Author: Dana Edwards
Genre: MG, contemporary
Title: Harld--the Kid Who Ruined My Life and Saved the Day
I had almost forgotten about Harold. But as I walked to the bus stop on the first day of sixth grade, I heard, “Hey Jake! Jake! Wait up, Jake! It’s 8:03. Bus Number 6 will arrive at 8:07.”
“Thanks for the update, Harold. I didn’t know I was so early. Tomorrow, I’ll sleep in another 4 minutes.”
Harold caught up with me and said, “I woke up at 6:30, but Mom said I couldn’t come out until I saw you.”
Harold is, well… different. Mom calls him “special.” He’s special alright. Harold is smart—real smart. Like, he can do three-digit division in his head. He can solve any math word problem and tell you who won the World Series starting with the very first World Series in 1904. Or was it 1903? You can bet Harold knows.
But Harold has some “peculiarities.” If he gets stuck on something, he can’t get unstuck. And this makes it hard for him to make and keep friends. Harold has something called Asperger’s.
Where is that bus?
“Hey, Jake, have you ever heard of Harvey Haddix?”
“Yeah, Harold, I know all about Harvey.”
I didn’t have a clue—never heard of Harvey Haddix, but I thought just this one time, Harold would buy it and not go into his never-ending monologue about one more baseball player I ‘d never heard of.
He’s quiet—this is good.
“You have? Because I just learned about him this summer when I was in Ohio visiting my grandma.”
Maybe if I don’t look his way and stay real quiet…
“Did you know that in 1959, Harvey Haddix pitched a perfect game?”
“Yeah, Harold, I remember that. What time did you say the bus was coming?”
“8:07 am. Harvey Haddix played for the Pittsburgh Pirates and he pitched twelve straight perfect innings! Do you know who the Pirates were playing that night?”
“Let’s see, it was the…”
“It was the Braves.”
“That’s right. Harvey pitched a perfect game against the Atlanta Braves. Now, if we stop talking, I’ll bet we can hear if the bus is nearby.”
Harold laughed like I had said the funniest thing he’d ever heard. “The Atlanta Braves! Don’t you know anything? They were the Milwaukee Braves back then! It’s a good thing you’ve got me as your friend, Jake. I can help you keep things straight.”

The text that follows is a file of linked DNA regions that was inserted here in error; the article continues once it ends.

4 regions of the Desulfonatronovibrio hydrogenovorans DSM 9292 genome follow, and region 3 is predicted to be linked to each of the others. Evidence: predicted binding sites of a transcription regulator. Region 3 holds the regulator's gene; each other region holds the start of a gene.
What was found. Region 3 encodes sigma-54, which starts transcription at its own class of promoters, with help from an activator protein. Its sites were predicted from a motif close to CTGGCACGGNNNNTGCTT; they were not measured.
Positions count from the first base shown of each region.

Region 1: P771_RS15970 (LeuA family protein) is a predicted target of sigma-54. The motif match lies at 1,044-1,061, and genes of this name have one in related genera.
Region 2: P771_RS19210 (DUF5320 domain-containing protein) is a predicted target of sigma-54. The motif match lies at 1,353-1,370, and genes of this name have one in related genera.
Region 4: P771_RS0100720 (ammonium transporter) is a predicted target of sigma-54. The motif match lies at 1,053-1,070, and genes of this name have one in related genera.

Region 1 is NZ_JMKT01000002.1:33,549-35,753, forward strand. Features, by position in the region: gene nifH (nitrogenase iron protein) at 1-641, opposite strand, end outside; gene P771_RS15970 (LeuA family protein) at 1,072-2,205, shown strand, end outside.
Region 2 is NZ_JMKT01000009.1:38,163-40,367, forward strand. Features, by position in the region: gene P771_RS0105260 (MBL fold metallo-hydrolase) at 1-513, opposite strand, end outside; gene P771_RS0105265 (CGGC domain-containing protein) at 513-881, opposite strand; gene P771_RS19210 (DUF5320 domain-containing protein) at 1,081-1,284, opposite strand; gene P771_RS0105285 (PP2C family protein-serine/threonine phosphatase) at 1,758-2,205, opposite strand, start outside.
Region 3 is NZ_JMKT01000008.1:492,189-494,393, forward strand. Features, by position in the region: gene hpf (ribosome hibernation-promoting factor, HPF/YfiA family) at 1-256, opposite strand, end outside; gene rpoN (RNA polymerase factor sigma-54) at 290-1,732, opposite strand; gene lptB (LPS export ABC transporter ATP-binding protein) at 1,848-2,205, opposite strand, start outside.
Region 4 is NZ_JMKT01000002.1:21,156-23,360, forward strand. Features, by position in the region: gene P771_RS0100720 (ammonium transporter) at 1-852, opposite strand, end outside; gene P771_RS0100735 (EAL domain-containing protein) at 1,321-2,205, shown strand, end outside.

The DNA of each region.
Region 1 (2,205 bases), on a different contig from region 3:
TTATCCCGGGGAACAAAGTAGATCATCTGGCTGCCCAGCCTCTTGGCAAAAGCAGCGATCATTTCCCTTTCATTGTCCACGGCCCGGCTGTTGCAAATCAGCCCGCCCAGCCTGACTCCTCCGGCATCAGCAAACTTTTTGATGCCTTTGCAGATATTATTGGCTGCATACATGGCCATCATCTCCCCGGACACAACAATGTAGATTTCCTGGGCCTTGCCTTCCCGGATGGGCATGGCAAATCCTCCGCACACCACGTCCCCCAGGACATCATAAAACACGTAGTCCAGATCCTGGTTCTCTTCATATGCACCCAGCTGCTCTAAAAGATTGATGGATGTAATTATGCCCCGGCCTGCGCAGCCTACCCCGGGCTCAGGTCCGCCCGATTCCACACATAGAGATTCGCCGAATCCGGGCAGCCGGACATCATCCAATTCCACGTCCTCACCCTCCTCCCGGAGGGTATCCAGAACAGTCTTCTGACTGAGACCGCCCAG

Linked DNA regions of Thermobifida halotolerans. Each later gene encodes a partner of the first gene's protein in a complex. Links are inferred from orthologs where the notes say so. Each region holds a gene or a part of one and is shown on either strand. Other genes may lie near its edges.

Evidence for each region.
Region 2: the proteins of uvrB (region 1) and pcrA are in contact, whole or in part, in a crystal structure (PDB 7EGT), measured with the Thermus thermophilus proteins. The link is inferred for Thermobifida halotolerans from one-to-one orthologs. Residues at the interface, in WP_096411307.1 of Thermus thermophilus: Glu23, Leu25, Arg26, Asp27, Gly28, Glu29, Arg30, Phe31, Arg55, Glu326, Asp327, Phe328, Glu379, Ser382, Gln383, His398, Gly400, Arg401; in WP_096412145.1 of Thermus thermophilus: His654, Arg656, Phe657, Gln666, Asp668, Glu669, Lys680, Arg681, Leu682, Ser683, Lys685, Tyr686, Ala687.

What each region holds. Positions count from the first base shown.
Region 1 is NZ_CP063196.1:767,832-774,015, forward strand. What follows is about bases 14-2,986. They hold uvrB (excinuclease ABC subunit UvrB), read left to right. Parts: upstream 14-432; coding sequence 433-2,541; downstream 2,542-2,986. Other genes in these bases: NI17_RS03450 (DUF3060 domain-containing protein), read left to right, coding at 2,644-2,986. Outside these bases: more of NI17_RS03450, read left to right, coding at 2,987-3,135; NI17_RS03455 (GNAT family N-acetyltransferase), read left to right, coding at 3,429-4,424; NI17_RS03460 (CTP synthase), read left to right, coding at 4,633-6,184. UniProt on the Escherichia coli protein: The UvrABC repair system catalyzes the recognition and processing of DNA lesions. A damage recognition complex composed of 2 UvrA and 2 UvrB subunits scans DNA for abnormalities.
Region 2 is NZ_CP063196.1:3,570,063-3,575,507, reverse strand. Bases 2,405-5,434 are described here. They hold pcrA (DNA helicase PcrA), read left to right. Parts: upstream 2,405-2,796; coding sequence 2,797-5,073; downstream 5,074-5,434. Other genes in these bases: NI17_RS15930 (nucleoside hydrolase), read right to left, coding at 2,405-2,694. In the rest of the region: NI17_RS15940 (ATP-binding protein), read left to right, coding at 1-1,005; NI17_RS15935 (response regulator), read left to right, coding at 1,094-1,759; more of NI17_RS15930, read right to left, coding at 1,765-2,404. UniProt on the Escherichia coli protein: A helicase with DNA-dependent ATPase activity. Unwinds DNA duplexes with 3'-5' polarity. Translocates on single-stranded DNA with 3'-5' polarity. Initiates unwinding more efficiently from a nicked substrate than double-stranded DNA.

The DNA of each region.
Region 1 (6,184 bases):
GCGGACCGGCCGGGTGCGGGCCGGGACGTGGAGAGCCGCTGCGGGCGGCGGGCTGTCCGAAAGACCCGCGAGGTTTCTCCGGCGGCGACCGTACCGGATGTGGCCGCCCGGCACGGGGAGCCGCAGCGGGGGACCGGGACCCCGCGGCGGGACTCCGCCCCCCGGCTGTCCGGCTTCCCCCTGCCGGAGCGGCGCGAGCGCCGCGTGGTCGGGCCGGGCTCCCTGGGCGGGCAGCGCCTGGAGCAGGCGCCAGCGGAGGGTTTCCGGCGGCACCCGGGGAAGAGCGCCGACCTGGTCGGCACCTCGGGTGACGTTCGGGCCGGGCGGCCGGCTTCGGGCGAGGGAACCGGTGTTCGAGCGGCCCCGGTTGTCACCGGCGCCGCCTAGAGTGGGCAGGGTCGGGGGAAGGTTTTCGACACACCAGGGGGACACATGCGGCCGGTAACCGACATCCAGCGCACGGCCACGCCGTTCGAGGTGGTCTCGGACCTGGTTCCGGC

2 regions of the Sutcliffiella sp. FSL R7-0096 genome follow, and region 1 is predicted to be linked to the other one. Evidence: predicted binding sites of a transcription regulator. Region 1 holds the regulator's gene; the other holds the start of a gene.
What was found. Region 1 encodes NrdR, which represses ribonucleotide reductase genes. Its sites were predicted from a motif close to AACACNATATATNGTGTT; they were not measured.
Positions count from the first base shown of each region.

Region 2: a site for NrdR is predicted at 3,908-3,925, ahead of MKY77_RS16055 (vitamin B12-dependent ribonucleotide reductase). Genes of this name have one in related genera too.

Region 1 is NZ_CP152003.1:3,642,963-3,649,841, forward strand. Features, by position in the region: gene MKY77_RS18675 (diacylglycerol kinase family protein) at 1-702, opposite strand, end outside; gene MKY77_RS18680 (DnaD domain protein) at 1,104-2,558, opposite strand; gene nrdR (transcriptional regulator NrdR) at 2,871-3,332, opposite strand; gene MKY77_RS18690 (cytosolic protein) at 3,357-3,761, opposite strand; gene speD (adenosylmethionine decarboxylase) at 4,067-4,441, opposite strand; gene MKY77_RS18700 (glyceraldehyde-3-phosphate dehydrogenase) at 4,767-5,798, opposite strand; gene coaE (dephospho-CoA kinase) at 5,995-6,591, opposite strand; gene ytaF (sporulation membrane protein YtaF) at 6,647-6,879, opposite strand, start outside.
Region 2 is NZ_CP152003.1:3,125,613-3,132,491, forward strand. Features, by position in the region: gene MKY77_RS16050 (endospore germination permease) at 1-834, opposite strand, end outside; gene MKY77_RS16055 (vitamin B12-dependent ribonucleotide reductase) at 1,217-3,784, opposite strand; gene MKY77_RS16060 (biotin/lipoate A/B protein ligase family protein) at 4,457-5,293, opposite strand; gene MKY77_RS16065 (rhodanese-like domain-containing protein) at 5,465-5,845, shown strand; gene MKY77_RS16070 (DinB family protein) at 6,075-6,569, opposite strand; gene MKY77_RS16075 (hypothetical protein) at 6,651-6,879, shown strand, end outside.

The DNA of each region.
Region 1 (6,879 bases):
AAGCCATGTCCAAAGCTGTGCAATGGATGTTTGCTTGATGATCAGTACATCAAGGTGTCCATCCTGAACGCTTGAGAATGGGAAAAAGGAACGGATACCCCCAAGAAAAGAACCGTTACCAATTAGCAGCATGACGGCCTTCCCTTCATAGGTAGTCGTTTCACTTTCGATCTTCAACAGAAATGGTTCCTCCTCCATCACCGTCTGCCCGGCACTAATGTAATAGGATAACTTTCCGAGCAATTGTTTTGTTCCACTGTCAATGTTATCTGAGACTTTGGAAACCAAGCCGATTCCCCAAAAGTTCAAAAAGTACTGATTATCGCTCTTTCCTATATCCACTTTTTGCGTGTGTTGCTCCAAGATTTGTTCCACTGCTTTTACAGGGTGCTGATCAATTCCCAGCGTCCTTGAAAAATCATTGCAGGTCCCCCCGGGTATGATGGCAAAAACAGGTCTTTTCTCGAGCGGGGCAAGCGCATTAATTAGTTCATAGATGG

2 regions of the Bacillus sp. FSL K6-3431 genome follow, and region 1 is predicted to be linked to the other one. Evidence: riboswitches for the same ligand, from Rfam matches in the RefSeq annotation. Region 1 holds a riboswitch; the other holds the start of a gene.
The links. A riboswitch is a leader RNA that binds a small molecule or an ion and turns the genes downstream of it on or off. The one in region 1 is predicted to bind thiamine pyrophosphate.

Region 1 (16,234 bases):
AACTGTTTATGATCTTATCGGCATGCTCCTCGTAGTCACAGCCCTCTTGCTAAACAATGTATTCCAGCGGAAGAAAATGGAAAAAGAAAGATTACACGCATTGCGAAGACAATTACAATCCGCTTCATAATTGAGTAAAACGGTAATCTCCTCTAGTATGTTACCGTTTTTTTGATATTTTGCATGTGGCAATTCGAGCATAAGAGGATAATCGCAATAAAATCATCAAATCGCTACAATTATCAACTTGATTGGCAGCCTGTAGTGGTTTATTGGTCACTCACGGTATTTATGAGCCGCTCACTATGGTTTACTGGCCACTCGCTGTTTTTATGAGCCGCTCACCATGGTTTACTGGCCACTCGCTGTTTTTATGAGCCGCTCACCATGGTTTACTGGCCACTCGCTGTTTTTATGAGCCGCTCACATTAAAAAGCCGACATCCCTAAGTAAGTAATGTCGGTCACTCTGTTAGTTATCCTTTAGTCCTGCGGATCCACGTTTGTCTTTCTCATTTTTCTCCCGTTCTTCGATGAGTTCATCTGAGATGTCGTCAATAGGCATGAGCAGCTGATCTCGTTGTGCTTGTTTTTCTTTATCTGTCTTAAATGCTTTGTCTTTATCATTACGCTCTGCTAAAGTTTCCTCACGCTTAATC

Then Harold dug in his book bag and took out the green notebook.
Each year before school started, he’d add one green composition notebook to his school supply list and in that notebook Harold kept track of the times he beat me at anything—Texas Hold’em, NCAA 12, checkers. He’d write down the date, the game, and the score. He also wrote down baseball stats.
Harold collects little known baseball facts like the Smithsonian collects dead things—the more obscure the better. And thanks to Harold, whatever he knows, I know it too.
In a situation like this, it’s best not to appear too interested, but I was pretty sure the newest entry in the notebook was going to be, August 12, 2012. Jake Thomas doesn’t know that the Atlanta Braves used to be the Milwaukee Braves.
We heard the bus’s brakes one street over.
Harold stuffed the notebook back in his book bag and asked, “Want to sit together on the bus, Jake? Just like in elementary school? Make it seven straight years?”
I hadn’t thought about that. I didn’t have a plan to avoid sitting with Harold on the bus in middle school. The problem was, once you started something with Harold, it was like it was etched in stone. If I sat with Harold today, I’d be sitting with him the rest of my middle school career.
Think, Jake, think.
The bus rounded the corner and stopped right in front of us. The door opened and there sat the meanest looking bus driver I’d ever seen in my entire life. She had crazy curly hair that stuck out from under an Atlanta Braves cap. I looked closer and I’m pretty sure she had a mustache. I would have thought she was a man if it weren’t for the pink and purple striped socks she was wearing with her sandals.
She snarled like the neighbor’s Dobermans as she gave a look to me and Harold, and then she said the best words I’d ever heard, “Shorty, you sit up front with all the other sixth graders and you with the Star Wars lunchbox, sit in Row Ten through Fifteen.” I couldn’t believe my luck—for once it paid off to be, as my sister called it, “physically immature.” The bus driver recognized me as a sixth grader, but because Harold was a good two feet taller than me, she mistook him for a 7th or 8th grader.